Successive Australian Federal Governments, and indeed many others around the world, have seen economic deficits balloon over the past decade to levels so staggering, that the numbers involved seem impossible. Still, these deficits will be addressed through prudent fiscal policy. The gap is quantifiable, although immense, and proven strategies for dealing with the complex nature of balancing spending with earning can be employed to achieve balance. Or so the theory goes.
The past year saw a different type of deficit balloon across most aspects of the Australian financial services landscape. A deficit in trust.
Cynics would argue that trust is perpetually in deficit where it relates to matters financial. But, even by their standard, 2016 was an exceptionally poor year.
With superannuation, advice, insurance, lending and retail banking all sharing the gong for trust erosion through scandal, the question is whether they can collectively turn it around.
It’s not an easy problem, or suite of problems, to solve. They vary by sector and they vary in scale. But, when viewed in aggregate, it’s easy to see why the Australian public think the financial services sector has a brand problem.
Let’s take a look at superannuation, insurance and advice.
The trust problem for superannuation funds is mostly self-inflicted. For many Australian’s there’s a deep-seated lack of trust in anything long-term. For superannuation, that manifests as a lack of belief that funds will deliver a meaningful return over time.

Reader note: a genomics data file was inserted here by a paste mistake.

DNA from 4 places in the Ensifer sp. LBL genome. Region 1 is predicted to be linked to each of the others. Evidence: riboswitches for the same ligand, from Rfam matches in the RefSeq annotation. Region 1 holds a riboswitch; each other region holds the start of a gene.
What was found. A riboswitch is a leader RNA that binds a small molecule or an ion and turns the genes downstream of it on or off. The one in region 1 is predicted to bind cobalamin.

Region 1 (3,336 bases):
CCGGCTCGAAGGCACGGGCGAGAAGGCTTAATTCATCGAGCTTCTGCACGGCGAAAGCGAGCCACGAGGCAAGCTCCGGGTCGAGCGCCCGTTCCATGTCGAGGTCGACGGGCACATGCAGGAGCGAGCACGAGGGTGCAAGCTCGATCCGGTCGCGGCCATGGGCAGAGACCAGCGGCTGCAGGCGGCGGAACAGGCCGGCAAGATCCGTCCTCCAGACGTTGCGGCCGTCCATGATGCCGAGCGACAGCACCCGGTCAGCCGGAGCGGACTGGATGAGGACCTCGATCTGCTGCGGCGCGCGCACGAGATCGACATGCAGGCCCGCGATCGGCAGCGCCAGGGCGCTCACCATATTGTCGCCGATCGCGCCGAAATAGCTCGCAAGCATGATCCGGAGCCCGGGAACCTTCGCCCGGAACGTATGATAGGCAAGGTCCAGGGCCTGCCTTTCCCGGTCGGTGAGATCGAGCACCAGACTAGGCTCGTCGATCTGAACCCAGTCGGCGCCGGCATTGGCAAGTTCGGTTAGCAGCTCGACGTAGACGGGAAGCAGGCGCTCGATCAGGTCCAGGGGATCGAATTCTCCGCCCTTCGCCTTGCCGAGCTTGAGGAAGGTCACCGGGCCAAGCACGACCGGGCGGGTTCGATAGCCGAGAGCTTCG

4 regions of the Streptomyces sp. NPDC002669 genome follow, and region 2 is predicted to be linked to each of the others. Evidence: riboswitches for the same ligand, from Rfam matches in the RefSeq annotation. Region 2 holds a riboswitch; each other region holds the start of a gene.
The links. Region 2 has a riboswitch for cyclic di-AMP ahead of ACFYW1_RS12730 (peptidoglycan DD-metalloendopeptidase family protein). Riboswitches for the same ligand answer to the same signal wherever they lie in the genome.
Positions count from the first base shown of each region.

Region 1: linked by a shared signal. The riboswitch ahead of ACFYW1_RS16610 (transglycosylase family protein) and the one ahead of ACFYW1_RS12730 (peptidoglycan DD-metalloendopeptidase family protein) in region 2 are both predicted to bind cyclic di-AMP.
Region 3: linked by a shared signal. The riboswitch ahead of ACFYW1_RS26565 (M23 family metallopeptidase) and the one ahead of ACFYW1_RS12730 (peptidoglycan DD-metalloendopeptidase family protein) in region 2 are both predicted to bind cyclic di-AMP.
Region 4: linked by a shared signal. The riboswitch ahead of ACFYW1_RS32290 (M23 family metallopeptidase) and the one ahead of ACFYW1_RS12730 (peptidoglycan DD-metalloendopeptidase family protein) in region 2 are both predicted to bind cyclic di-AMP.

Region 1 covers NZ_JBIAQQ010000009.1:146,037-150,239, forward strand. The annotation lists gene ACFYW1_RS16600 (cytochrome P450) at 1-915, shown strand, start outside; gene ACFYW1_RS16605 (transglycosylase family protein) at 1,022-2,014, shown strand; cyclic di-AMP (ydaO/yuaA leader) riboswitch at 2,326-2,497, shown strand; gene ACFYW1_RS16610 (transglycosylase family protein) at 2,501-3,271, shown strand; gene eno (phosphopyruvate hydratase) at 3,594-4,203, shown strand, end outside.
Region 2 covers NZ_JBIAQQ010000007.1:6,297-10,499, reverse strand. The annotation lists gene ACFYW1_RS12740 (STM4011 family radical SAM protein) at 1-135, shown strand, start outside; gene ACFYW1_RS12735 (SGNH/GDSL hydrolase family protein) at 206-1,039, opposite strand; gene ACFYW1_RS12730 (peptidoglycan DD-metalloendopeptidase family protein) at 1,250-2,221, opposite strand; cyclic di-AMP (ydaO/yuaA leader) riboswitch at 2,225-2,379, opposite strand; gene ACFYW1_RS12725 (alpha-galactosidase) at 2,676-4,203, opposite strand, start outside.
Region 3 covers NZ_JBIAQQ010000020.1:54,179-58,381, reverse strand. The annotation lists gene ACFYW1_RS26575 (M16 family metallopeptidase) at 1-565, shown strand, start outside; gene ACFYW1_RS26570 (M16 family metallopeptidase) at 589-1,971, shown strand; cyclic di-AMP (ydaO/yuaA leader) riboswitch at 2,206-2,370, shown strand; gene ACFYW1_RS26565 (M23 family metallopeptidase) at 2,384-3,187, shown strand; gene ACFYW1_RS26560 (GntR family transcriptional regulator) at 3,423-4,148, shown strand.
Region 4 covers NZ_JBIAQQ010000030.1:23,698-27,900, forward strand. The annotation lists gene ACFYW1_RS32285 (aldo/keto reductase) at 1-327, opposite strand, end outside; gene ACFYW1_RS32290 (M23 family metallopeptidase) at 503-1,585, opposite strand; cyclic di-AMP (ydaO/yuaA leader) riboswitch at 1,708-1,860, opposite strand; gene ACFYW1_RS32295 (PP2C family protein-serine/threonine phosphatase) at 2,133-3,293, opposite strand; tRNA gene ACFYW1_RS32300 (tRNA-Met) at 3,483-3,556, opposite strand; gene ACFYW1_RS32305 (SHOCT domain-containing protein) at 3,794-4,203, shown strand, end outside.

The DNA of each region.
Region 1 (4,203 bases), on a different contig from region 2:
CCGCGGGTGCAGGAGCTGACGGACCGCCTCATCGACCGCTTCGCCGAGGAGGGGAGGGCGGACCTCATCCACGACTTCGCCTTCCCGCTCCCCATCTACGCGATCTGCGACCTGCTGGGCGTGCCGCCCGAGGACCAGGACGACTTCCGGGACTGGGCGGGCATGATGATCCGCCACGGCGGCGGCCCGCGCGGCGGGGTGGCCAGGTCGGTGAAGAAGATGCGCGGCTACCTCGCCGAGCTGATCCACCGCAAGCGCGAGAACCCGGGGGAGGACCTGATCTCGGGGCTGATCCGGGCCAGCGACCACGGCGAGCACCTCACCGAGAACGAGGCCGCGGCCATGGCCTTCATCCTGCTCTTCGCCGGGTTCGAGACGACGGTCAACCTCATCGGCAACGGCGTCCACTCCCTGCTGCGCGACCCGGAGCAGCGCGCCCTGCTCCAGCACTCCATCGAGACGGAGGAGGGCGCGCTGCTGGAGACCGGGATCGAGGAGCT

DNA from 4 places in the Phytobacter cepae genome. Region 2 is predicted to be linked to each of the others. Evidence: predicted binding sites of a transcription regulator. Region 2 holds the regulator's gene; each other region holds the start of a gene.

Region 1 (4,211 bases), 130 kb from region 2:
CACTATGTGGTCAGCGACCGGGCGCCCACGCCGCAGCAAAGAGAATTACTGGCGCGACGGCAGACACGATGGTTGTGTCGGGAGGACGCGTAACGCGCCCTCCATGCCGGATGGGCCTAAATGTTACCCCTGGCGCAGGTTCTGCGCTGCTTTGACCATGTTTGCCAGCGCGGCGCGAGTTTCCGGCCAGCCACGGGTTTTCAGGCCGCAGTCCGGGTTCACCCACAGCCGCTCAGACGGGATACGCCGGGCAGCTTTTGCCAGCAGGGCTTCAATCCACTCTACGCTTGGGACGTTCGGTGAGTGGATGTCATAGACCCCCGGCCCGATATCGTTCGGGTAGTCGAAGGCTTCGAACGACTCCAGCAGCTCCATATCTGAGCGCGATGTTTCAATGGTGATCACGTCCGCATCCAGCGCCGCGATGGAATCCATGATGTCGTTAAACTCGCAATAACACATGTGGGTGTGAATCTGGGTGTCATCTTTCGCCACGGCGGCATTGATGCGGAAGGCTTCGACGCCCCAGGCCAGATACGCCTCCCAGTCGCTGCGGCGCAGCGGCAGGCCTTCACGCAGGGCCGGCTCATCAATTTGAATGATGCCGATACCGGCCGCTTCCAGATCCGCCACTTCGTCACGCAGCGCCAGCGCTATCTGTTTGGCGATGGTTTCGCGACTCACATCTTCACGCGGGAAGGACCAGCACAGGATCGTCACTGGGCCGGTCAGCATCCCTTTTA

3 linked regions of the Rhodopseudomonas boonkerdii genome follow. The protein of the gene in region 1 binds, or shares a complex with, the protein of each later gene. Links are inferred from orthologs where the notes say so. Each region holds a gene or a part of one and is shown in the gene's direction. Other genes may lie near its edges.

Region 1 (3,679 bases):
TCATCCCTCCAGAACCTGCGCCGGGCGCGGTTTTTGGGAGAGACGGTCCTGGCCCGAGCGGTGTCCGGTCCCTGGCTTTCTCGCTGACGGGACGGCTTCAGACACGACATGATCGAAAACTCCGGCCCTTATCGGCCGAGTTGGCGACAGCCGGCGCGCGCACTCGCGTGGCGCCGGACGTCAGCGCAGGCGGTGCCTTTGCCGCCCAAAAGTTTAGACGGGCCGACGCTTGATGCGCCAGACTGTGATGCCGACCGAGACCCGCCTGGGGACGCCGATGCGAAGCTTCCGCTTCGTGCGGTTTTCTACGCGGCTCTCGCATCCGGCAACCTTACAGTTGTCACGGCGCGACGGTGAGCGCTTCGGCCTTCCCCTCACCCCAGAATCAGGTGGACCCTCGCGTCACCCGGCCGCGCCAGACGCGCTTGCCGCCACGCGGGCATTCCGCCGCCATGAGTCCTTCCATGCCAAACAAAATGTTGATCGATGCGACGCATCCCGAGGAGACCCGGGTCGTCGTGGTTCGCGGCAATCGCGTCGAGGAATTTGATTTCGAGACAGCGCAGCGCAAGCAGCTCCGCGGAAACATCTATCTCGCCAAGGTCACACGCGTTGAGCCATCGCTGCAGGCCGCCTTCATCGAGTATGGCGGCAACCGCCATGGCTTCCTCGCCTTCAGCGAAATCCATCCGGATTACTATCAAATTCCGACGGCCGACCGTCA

Just like Bunnings has made every moderately able weekend warrior think they’re a builder, self managed superannuation funds have created an outlet for those with delusions of investment grandeur.
Put plainly, there is a lack of trust that APRA regulated funds of either persuasion will deliver a better return than going DIY.
There is a lack of trust that APRA regulated funds of either persuasion will deliver a better return than going DIY
There is more than enough evidence to refute this, but with local media being obsessed with short term performance, every fluctuation in performance feeds the lack of belief.
Rather than shift the conversation, the industry has focused on promoting annual returns and awards. These only serve to keep the focus short-term and provide the naysayers oxygen.
Some parts of this are easy to address, but shifting our culture away from passionate self-belief is tricky. Just look at Bunnings profits.
More easily addressed is the lack of trust created through industry in-fighting. The constant refrain from both retail and industry funds that the other can’t be trusted, is unhelpful to say the least.
Imagine if Toyota started advertising its cars by saying not to buy a Mazda because the brakes are sketchy. Or Qantas promoted itself by saying that Virgin don’t maintain planes.
Content such as that contained in the recent Joint Parliamentary Committee submission by Bernie Fraser is another example of low-brow self-promotion at the expense of trust in the industry.
Shifting to promote benefits rather than seeking to accentuate perceived weaknesses in others would result in a massive change in public perception. The current conversation echo’s parliament, and let’s face it, no-one trusts any Australian political party at the moment.